Hanuman: Boy Warrior looks especially interesting, but unfortunately, there are no listed credits for the team at Aurona Technologies. Chandragupta: Warrior Prince, by Immersive Games, thankfully has detailed credits. This is a good start for finding inside information but given the faraway geographical location, it probably wouldn't be easy to track down anyone – especially since most only seem credited on a few older titles. How would one even find CEO Santosh Pillai, director Pramod Sahoo, lead artist Nirupam Borboruah, level designer Fani Kiran, interface designer Shivashankar Pujari, QA manager Kumar Jayapal, or game designer Pascal Luban?
Wait a minute, Pascal Luban? That's a French name! And didn't he work on Alone in the Dark and Splinter Cell? Why yes, yes he did, and in fact, he has his own detailed website. Though interestingly, while he lists Sony as a client and numerous other games he freelanced on, Chandragupta is conspicuous by its absence. Still, Luban was an easily contactable window into how Chandragupta came about. So many questions to ask... Did he relocate to India for the development? Was he based in New Delhi, the corporate headquarters for Sony India, or in the city of Hyderabad, where Immersive Games operated two subsidiary studios? What sort of local, on-the-ground research did he do to help with the design? How immersed in Indian history and culture and folklore and food did he become? Does he prefer Mughlai, or is he more of a Sambhar kind of games designer?
We immediately emailed Luban, describing our intentions and linking to the MobyGames page on Chandragupta. His reply was swift, "MobyGames is highly inaccurate." But he was happy to chat and kindly answered every email, adding, "I worked remotely for the entire project, but the management team was in the UK. I never went to India. The game was developed by Immersive Games, a company that had a studio in India, but the executives were in England. Send questions, I only ask you add my website when you introduce me." Just to be certain, we asked what his remote work actually involved. Luban stated: "I wrote the entire design, but the implementation was catastrophic."
It may not have been the South Asian odyssey we first imagined, but the development of this sounds like it had an interesting story. How did Luban get involved in such a project? "I work as a freelancer," he explained, elaborating that "many of my clients find me either on LinkedIn or searching the net. I was contacted by people from Immersive who found me that way. Once on the project, I worked as game designer, but I did not do the level design. I followed the development until release. I don't recall exactly how many months, but I think it was around 12 to 14 months."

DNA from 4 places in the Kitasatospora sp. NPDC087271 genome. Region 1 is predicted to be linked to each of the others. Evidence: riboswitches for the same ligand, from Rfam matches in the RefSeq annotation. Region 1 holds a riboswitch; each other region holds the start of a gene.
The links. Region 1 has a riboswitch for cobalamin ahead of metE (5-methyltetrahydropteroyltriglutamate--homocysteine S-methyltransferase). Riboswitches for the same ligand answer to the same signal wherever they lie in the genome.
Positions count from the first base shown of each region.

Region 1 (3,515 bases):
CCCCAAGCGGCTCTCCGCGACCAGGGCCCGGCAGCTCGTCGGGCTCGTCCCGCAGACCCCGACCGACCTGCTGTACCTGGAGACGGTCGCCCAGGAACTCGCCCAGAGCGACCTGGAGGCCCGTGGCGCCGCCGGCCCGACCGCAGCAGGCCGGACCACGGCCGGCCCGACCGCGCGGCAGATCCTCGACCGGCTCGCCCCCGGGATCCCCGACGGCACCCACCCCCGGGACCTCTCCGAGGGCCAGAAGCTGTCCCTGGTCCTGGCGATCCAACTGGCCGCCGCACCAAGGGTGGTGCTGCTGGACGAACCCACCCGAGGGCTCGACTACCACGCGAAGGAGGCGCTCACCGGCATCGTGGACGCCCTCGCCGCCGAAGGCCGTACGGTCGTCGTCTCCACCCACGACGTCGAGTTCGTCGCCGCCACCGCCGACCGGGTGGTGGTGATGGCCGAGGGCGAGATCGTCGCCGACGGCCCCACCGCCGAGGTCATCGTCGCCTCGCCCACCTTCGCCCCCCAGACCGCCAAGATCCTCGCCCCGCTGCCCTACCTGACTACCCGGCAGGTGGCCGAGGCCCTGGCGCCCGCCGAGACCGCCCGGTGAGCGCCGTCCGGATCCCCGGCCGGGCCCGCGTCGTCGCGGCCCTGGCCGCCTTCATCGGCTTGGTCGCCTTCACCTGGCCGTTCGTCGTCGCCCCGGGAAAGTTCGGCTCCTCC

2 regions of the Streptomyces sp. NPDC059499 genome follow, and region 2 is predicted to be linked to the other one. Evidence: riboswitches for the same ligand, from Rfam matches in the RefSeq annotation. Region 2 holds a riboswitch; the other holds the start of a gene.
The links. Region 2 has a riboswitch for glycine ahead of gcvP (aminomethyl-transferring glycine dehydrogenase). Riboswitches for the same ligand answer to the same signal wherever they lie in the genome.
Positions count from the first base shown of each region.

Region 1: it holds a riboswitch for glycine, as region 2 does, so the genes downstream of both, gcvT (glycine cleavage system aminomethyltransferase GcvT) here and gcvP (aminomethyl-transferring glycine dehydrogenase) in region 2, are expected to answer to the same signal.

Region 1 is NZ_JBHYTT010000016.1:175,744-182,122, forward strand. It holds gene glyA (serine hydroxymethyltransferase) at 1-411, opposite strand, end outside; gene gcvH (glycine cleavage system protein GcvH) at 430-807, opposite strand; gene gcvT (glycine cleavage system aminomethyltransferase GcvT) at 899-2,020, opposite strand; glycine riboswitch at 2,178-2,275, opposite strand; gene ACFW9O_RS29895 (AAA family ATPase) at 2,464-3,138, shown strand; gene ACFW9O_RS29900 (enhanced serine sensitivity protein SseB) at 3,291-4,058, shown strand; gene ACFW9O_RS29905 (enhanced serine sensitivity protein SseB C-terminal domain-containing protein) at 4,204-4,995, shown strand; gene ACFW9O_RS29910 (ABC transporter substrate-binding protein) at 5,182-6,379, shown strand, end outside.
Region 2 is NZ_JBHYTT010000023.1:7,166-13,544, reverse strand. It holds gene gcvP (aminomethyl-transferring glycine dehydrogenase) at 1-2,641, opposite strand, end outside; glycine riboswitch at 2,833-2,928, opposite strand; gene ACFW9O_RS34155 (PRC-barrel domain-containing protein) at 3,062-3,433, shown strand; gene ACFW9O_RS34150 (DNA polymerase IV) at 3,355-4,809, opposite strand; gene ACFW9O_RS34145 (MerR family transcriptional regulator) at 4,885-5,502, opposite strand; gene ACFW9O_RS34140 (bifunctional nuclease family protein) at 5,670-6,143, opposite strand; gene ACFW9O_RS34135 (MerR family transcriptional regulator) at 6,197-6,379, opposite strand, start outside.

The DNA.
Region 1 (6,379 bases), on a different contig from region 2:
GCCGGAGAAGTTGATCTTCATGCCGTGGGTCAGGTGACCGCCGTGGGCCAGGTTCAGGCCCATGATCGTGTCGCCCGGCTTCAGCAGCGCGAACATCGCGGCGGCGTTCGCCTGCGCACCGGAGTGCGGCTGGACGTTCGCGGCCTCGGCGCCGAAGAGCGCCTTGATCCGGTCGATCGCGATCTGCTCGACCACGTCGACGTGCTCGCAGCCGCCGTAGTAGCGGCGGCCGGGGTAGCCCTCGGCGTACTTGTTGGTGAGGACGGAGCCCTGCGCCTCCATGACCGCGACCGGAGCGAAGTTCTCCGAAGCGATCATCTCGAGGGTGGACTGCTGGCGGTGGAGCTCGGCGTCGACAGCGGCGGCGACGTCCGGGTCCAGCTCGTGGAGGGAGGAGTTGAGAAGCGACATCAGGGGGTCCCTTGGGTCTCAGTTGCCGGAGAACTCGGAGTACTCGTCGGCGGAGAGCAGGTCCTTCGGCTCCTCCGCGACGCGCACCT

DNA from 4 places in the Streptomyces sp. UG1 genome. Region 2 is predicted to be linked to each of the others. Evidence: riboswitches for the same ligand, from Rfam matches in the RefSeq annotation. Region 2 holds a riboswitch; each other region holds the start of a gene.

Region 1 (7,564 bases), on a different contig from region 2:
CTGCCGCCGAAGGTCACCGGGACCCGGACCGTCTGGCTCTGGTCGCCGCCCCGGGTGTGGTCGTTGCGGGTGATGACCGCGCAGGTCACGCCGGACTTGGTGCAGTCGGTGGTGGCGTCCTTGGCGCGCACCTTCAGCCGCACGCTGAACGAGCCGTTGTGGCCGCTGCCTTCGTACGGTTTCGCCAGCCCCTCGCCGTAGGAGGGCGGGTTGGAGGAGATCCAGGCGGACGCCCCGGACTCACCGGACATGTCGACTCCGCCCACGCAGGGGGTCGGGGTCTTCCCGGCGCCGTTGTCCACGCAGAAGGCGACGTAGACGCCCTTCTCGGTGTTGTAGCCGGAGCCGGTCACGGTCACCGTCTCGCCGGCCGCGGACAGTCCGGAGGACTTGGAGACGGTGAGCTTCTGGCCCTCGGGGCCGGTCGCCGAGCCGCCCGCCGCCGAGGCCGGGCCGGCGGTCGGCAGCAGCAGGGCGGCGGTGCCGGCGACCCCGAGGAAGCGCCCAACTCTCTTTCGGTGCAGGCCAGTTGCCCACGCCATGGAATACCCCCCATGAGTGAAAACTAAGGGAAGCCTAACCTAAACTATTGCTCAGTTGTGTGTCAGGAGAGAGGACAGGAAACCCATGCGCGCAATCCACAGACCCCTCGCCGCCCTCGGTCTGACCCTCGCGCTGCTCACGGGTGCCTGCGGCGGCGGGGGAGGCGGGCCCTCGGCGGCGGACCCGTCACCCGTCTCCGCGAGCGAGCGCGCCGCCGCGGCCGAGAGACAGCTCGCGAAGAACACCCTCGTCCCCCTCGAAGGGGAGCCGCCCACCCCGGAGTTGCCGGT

Given how the game's French designer, its UK management, and Indian development team were each working remotely in different countries, it doesn't sound conducive to an easy project. What was the situation with Immersive Games, and were its studios in India a form of outsourcing? Was Chandragupta meant exclusively for the Indian market, or, as hinted by the PEGI rating, was it always meant to have a European release?
"Their headquarters were in the UK, and their studio was in India," says Luban. "Their strategy was to keep the high-value work in Europe and lower production costs by using manpower in India. The project was tailored for the Indian market but because it had a PSP version, they hoped to sell copies outside India to PSP owners who had little new games to buy."
What everyone really wants to know, though, is why was the project "catastrophic"? "They underestimated the importance of level design, which was not done by me," explains Luban, keen to distance himself. "As a result, it was done by designers lacking experience. I did reviews of the level design, but it was not enough to correct its flaws."